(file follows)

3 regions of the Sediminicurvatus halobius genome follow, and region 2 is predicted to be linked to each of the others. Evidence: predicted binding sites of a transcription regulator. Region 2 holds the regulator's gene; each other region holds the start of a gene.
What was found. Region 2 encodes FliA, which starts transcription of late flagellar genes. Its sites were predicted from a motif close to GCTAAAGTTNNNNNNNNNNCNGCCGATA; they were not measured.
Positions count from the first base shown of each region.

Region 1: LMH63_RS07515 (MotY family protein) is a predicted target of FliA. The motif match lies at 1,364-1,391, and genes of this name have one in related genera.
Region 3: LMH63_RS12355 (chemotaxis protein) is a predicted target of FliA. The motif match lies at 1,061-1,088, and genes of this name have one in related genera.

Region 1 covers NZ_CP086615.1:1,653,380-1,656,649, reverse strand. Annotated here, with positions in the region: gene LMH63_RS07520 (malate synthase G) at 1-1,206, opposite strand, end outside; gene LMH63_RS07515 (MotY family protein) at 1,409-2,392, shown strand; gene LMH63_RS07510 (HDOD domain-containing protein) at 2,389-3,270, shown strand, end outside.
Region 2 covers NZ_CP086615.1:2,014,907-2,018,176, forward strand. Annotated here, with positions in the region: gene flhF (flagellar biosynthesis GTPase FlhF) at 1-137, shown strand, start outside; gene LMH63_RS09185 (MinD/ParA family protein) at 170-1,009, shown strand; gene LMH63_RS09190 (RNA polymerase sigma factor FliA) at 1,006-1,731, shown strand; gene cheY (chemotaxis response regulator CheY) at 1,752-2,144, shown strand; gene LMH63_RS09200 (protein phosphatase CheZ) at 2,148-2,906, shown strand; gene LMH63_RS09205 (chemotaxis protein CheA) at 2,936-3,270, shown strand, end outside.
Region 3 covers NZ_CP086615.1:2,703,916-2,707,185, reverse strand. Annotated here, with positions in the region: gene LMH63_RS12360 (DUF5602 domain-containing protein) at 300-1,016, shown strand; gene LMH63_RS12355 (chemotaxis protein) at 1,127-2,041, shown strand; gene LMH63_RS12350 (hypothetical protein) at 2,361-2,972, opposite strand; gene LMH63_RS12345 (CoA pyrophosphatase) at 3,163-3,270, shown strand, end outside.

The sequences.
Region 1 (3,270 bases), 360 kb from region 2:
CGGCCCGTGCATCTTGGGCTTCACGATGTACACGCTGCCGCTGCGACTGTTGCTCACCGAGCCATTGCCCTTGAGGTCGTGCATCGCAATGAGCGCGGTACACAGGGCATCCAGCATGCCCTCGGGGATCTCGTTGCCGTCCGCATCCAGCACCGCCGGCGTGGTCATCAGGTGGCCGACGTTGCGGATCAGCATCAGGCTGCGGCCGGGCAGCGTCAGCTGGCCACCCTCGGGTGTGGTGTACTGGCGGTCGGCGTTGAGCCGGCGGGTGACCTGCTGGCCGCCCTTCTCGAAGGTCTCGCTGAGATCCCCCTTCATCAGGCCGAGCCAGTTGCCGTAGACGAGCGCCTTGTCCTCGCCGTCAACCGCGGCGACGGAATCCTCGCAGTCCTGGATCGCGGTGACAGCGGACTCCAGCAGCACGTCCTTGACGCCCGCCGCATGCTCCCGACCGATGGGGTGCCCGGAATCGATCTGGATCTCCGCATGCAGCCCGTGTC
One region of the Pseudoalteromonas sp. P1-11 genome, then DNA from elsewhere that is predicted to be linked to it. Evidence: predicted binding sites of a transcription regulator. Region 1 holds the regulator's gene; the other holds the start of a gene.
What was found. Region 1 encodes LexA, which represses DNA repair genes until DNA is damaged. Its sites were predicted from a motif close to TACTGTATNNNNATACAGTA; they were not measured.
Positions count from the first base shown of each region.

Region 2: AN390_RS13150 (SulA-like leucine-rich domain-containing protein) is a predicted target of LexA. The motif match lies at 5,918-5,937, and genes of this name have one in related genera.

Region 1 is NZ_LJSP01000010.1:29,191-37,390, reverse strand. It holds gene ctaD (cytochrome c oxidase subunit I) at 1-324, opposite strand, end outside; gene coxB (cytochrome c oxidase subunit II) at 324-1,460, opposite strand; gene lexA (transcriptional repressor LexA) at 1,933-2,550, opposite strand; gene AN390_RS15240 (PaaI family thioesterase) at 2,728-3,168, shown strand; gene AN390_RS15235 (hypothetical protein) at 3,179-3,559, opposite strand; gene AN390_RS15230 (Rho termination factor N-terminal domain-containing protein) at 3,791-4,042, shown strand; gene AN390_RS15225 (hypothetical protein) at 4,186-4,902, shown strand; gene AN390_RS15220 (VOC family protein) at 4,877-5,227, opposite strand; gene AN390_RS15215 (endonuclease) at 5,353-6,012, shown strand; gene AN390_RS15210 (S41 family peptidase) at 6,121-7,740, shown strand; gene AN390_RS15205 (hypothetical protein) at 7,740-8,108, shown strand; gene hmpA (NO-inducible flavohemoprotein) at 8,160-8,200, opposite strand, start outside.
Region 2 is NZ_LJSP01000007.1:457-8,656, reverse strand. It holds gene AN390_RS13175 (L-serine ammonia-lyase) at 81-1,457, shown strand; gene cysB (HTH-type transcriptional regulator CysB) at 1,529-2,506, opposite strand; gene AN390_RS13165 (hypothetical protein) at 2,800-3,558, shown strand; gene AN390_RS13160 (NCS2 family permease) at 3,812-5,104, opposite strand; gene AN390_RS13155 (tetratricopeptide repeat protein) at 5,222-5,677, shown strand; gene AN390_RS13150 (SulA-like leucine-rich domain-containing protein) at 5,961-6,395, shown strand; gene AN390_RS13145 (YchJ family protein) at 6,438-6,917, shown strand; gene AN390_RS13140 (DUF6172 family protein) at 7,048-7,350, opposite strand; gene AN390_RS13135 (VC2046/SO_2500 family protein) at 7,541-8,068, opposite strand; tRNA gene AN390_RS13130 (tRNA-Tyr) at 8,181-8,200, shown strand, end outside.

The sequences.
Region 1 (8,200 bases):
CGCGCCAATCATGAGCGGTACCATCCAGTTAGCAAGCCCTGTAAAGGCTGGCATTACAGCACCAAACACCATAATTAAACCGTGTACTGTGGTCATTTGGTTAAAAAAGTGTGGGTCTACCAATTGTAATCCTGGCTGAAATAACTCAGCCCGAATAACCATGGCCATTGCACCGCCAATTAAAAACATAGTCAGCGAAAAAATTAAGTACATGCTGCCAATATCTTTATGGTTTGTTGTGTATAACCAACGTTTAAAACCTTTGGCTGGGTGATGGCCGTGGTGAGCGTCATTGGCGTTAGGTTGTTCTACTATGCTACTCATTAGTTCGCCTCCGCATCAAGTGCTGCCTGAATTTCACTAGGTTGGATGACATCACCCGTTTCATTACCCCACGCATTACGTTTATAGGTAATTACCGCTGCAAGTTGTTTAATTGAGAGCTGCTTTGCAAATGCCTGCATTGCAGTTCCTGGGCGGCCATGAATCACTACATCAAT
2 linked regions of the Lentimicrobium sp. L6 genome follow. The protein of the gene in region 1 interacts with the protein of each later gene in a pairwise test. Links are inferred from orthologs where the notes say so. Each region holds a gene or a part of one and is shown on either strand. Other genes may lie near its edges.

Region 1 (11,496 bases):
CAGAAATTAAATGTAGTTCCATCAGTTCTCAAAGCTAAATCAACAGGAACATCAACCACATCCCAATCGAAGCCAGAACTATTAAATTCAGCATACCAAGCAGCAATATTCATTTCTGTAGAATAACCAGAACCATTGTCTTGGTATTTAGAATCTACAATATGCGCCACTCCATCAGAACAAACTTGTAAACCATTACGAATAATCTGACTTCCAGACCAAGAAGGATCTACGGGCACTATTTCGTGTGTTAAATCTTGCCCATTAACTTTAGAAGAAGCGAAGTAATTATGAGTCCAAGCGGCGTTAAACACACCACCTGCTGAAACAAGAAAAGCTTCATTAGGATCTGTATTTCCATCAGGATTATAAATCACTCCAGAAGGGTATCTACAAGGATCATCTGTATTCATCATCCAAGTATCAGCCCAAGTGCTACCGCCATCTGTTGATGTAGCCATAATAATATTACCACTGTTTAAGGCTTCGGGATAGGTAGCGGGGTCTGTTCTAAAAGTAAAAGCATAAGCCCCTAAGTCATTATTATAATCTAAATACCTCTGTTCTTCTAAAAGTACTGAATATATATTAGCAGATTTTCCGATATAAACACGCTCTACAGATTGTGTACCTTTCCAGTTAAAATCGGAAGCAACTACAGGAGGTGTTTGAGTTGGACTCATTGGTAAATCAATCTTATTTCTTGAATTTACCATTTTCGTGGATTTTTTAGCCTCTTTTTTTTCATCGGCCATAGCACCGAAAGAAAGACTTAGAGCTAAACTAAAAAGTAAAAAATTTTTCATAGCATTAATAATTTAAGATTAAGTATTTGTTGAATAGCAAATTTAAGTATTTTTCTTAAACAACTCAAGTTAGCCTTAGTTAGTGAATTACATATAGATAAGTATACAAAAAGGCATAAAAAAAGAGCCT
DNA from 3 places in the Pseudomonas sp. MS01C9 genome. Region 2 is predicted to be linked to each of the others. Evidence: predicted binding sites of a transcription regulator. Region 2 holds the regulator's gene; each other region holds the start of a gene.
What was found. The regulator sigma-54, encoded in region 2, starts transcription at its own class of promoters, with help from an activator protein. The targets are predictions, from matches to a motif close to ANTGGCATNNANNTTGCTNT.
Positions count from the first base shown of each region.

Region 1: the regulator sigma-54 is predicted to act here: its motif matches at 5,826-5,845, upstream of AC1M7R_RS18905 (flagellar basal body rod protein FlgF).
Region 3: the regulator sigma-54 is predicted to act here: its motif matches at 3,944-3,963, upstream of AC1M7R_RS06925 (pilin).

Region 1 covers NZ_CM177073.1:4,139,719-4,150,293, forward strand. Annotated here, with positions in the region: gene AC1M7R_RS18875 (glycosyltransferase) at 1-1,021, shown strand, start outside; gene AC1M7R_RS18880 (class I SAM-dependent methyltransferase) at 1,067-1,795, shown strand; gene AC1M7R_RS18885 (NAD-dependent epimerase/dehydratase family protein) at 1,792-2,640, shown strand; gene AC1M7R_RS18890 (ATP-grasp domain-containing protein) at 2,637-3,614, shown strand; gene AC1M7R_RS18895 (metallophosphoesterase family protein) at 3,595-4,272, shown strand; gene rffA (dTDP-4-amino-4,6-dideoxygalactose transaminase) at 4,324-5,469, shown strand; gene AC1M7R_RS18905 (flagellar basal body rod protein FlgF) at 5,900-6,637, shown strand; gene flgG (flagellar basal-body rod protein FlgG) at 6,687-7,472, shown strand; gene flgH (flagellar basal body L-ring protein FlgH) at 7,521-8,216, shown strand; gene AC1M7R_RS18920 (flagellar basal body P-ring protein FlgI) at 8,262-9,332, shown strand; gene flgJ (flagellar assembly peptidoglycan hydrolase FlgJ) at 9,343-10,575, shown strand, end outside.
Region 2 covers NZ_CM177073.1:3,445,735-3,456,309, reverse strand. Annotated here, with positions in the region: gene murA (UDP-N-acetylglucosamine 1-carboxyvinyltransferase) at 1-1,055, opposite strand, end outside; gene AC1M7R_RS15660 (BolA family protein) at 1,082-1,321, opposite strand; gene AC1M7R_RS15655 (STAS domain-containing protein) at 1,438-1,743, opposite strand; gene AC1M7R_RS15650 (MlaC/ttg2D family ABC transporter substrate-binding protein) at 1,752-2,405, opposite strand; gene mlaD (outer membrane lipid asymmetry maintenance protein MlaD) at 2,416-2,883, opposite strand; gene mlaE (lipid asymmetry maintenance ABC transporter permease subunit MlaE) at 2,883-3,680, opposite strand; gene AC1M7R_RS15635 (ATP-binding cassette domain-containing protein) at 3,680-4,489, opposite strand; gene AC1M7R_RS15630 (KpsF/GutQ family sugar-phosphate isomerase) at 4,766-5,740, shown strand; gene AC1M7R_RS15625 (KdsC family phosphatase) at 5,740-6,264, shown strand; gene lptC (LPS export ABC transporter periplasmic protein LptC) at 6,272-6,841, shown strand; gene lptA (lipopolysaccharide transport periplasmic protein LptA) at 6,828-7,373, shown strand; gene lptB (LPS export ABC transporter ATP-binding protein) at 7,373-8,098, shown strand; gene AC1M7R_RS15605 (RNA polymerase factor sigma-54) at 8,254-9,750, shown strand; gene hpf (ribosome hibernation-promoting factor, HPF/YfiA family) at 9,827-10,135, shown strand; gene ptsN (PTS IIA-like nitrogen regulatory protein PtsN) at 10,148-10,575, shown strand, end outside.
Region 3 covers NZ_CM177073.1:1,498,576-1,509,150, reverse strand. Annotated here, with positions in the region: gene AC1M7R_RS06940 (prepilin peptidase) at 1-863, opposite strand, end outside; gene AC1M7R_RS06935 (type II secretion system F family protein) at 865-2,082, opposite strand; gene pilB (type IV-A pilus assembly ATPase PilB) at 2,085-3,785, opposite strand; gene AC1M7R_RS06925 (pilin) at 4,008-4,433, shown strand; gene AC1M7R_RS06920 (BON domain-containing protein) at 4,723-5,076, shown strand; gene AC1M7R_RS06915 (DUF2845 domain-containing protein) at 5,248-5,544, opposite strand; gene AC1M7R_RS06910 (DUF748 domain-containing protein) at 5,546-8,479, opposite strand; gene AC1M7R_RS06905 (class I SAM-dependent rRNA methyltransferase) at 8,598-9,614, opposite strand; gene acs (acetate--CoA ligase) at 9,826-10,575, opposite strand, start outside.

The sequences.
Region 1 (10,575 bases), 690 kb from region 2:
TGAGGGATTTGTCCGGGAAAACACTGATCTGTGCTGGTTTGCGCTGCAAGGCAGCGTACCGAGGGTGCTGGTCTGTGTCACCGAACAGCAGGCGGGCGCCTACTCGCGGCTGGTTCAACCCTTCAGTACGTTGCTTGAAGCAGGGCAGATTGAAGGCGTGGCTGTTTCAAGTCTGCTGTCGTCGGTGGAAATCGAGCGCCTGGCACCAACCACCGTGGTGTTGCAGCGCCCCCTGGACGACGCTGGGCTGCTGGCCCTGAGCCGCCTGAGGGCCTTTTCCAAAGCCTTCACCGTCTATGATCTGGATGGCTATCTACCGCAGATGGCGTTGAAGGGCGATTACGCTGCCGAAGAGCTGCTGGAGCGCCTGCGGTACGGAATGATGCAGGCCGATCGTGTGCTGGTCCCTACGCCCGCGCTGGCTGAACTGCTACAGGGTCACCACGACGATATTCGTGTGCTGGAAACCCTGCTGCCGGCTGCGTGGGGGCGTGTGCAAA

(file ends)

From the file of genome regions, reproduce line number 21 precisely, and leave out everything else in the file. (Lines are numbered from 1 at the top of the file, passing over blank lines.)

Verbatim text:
2 linked regions of the Lentimicrobium sp. L6 genome follow. The protein of the gene in region 1 interacts with the protein of each later gene in a pairwise test. Links are inferred from orthologs where the notes say so. Each region holds a gene or a part of one and is shown on either strand. Other genes may lie near its edges.